Alex Henshaw was the son of a wealthy Lincolnshire family. Flying from the age of 19, he made a name for himself in aeroplane races in the 1930s.
But Alex Henshaw is best remembered as the chief test pilot of the Spitfires which were made at the Castle Bromwich aircraft factory.
Alex Henshaw’s flying career began early: in 1937 he won the first air race from London to the Isle of Man and the following year achieved the solo record for return flight to Cape Town. When the Second World War began Henshaw became a test pilot for the Vickers Armstrong company working on Wellington bombers at Weybridge. However, he did not find the work inspiring and was on the point of resigning when he was offered a job testing Spitfires at Vickers’ Southampton factory. He was transferred to Castle Bromwich in 1940 to take up the post of chief test pilot in charge of a team of 25.
Castle Bromwich was a new factory set up by the automotive magnate, Lord Nuffield and manned by car workers who did not initially cope well with the precision tasks required to construct the technically advanced Spitfire.
When Henshaw arrived at Castle Bromwich for his first test flight, he found nothing ready, and there was clearly tension between the civilian workforce, management and the RAF personnel working there.
Eventually the first Spitfire to be trialled was made ready and towed from the factory across the Chester Road and onto Castle Bromwich Aerodrome. Henshaw took it up and, decided, for the sake of morale, to show off his aerobatic skills (something that came very easily to him), to demonstrate just what the aircraft could do and hopefully to inspire the workforce with this remarkable plane.
And indeed, when he touched down, there had been an amazing change of atmosphere. It had taken over a year with many technical hitches to produce this first Spitfire and no-one at the plant had ever seen a Spitfire fly. Now everyone was congratulating each other on the success of the flight and beginning to look like a team.
Having taken a year to build the first plane, by June 1940 ten more were made and soon production figures reached 320 units a month.
At first Henshaw had been dubious about Castle Bromwich as a suitable site for the aircraft factory and his test flights. The aerodrome had only a grass strip, there were pylons, factories, houses and a sewage works, but it soon became a home from home for him and his team of test pilots. The cooling towers of Hams Hall power station became a familiar landmark to the pilots as they returned from their test flights.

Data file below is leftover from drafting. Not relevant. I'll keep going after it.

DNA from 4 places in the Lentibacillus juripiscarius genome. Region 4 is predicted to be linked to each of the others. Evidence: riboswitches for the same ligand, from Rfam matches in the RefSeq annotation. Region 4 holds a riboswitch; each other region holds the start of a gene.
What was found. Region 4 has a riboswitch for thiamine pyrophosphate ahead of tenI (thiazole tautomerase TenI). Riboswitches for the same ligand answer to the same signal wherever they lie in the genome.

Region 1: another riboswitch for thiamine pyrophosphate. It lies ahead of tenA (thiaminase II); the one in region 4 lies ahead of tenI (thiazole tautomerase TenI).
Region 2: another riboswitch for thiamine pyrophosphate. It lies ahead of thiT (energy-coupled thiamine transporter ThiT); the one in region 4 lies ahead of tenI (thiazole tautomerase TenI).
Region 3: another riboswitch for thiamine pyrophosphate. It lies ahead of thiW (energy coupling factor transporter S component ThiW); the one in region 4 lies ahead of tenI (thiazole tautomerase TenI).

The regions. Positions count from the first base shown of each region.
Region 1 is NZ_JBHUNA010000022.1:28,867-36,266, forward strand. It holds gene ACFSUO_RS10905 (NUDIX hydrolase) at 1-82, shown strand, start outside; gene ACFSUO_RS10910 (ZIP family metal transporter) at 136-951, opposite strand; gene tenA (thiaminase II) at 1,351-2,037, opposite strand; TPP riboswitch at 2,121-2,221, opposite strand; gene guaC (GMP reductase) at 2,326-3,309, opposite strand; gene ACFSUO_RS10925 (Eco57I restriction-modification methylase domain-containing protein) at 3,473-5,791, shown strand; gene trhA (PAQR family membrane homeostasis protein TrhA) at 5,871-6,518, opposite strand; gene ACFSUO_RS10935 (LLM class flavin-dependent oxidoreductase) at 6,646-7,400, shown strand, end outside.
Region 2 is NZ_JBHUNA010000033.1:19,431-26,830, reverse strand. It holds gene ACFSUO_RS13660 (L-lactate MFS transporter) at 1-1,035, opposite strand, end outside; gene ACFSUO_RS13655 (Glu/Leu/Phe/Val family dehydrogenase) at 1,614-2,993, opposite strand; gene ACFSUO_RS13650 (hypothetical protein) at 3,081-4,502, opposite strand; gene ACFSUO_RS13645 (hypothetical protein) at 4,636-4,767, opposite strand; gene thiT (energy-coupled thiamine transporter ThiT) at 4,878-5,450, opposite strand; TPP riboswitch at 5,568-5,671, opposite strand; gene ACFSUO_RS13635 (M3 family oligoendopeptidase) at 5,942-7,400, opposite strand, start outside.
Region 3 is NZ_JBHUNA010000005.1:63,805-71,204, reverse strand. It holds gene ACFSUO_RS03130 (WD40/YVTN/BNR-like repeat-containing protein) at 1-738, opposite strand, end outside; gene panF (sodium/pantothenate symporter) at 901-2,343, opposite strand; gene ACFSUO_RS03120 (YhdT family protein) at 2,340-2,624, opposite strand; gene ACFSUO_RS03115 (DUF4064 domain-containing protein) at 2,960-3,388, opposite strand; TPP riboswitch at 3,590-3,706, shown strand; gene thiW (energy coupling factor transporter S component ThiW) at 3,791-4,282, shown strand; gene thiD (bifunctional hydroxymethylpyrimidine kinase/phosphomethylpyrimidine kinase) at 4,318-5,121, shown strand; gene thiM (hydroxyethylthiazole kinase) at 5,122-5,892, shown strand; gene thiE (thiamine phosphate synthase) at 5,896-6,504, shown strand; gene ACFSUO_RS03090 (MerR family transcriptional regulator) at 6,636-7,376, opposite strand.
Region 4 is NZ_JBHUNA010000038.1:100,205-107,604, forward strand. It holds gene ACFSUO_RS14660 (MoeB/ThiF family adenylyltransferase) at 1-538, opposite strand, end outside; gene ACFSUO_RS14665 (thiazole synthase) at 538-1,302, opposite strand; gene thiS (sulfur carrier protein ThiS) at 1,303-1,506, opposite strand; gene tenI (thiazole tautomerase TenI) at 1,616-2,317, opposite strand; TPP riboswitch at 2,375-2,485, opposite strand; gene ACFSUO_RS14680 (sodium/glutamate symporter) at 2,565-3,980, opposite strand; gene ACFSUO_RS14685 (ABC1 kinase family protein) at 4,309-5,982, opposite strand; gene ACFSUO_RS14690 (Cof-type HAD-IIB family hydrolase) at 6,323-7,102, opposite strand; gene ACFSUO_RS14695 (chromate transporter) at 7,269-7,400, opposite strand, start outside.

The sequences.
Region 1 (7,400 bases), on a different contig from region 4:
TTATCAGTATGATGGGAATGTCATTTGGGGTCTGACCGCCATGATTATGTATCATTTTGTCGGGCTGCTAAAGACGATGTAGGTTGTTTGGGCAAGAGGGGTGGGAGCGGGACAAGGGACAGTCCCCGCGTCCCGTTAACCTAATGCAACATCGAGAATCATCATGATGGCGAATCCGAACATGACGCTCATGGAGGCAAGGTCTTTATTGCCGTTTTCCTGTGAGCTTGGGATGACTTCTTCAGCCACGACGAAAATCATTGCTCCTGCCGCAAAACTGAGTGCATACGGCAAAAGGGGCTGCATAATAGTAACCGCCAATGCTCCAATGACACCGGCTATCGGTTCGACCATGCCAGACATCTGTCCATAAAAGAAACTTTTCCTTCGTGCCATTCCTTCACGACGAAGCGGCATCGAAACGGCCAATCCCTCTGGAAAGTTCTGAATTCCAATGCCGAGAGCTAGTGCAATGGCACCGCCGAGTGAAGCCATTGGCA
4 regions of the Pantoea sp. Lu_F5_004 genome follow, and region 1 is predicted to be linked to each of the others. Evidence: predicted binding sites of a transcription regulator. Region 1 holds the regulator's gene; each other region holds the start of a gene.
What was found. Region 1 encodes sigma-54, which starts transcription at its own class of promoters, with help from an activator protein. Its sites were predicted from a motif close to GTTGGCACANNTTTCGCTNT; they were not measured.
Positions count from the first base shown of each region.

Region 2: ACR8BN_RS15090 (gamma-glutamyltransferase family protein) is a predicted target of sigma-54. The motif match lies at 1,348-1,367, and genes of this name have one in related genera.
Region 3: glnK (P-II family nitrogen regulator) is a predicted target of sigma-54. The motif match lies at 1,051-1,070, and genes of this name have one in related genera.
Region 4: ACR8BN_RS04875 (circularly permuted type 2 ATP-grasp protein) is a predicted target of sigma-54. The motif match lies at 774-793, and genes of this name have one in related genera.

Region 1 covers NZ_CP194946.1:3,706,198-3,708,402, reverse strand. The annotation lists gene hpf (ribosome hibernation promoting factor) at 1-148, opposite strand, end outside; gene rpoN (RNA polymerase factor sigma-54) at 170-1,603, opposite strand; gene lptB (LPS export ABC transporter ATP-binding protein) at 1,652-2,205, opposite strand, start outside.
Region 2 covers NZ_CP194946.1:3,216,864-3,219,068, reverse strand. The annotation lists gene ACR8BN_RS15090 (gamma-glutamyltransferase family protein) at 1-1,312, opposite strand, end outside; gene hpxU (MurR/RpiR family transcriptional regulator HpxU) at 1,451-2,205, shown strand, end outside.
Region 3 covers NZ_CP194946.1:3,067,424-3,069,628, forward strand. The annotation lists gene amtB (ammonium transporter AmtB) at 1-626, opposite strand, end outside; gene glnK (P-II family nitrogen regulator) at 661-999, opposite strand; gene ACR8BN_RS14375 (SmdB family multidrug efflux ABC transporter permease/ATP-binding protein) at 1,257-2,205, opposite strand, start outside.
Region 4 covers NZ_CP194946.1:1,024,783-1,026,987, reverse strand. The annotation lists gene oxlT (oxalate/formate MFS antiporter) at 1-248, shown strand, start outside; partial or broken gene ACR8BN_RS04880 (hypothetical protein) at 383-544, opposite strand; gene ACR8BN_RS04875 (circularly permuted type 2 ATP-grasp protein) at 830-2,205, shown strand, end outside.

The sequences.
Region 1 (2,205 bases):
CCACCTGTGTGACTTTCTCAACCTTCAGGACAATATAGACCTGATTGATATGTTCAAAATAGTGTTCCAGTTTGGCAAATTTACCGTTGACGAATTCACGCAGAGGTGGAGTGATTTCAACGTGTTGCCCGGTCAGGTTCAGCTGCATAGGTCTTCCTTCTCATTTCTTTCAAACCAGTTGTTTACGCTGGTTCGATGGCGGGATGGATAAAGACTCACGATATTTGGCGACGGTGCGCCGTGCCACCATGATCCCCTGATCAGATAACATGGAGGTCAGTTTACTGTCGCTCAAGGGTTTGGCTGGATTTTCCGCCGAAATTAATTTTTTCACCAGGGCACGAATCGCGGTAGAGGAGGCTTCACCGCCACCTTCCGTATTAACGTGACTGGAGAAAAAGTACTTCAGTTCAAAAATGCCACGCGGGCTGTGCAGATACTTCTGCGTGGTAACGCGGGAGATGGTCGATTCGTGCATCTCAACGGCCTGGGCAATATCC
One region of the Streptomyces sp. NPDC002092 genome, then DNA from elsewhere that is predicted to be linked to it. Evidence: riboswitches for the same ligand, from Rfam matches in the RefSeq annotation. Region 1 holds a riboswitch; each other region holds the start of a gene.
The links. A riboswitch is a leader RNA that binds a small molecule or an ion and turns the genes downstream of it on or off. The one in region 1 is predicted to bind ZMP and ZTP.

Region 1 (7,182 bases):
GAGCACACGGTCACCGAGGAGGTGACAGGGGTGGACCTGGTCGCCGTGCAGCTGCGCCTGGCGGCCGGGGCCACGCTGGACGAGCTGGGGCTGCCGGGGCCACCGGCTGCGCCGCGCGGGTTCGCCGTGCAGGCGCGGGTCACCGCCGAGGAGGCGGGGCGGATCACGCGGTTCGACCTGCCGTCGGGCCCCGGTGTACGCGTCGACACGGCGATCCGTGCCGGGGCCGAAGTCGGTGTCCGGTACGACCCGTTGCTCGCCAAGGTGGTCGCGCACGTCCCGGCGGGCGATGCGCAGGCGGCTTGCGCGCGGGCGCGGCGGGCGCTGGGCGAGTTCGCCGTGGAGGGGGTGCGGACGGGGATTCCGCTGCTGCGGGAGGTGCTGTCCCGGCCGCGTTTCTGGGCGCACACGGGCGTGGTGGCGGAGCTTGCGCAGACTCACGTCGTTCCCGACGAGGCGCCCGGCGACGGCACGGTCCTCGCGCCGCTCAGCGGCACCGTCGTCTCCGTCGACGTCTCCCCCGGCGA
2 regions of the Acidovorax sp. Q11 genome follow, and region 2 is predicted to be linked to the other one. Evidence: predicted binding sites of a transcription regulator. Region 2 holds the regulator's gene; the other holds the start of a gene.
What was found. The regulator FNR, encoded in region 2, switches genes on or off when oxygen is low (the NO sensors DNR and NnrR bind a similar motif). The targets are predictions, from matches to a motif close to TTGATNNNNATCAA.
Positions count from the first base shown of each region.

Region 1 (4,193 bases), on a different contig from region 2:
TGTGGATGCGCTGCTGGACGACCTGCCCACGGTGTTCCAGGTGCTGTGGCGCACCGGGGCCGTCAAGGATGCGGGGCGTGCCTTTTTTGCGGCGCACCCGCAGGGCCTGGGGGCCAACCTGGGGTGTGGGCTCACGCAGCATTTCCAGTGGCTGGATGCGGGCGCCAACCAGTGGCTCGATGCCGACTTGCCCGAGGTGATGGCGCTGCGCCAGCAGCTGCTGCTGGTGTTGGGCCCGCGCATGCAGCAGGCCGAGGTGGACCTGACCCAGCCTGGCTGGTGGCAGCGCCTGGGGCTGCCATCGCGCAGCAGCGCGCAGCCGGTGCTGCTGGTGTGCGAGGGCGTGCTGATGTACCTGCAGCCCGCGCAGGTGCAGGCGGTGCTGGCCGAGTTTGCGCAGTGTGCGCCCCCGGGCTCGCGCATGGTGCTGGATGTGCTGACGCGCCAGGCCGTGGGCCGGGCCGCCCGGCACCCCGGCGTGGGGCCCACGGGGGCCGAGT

If Alex Henshaw was a star turn at Castle Bromwich, he was shortly to become a Birmingham hero. When the Lord Mayor of Birmingham launched a week-long appeal in the city to raise funds for building Spitfires for the war effort, the chief test pilot was asked make a fly-past over the City Centre. Taking off from Castle Bromwich airfield he flew towards town and carried out a series of manoeuvres. His plan had been to do a number of vertical rolls over the High Street, which he did, but he ran out of height on the last one. Over the fields of Castle Bromwich that wouldn’t have been a problem, but over the City Centre with crowds of people watching from the streets below, it could have ended in disaster. Unable to complete the last roll Henshaw was flying upside down.
In an inverted position he flew the length of Broad Street towards the Civic Hall (now Baskerville House in Centenary Square) rather lower than he should, flipped the Spitfire the right way up over the Civic Hall and banked up and away.
After landing he was interviewed about the incident by the police and asked to make a statement. With his usual bravado he made light of it saying that the Lord Mayor had given him the ‘all clear’ and that was good enough for him. However, he was aware that this time he had perhaps gone too far.
Nonetheless, his showmanship had a dramatic effect on the Birmingham public and its perception of the City’s role in the war effort. In that week alone contributions to the Lord Mayor’s Spitfire fund enabled four more aircraft to be built.
Henshaw remained chief test pilot at Castle Bromwich until after the war. He later expressed surprise that his tour of duty lasted so long. His job and that of his team was to find any faults with the planes so that the RAF pilots did not discover them when in action. His job as a troubleshooter meant that he pushed the Spitfires to the limit with rolls, loops, climbs and banks and he had expected on any flight to come crashing to the ground.
During his time at Castle Bromwich, he and his team tested over 3000 planes, Spitfires and Lancaster bombers and left a lasting impression on the City. The Castle Bromwich factory built over half of the Spitfires that were ever made, as well as some 350 Lancaster bombers. The plant is now the Jaguar factory; Castle Bromwich Aerodrome is now Castle Vale housing estate.
In the year 2000, a sculpture known as ‘The Sentinel’ designed by Tim Tolkien, was unveiled by Alex Henshaw.
Representing three Spitfires in starburst formation, the aluminium sculpture stands 16 metres high and has given its name to the road junction on the Chester Road at the entrance to the Castle Vale now known as Spitfire Island.
Alex Henshaw died in 2007 at the age of 94.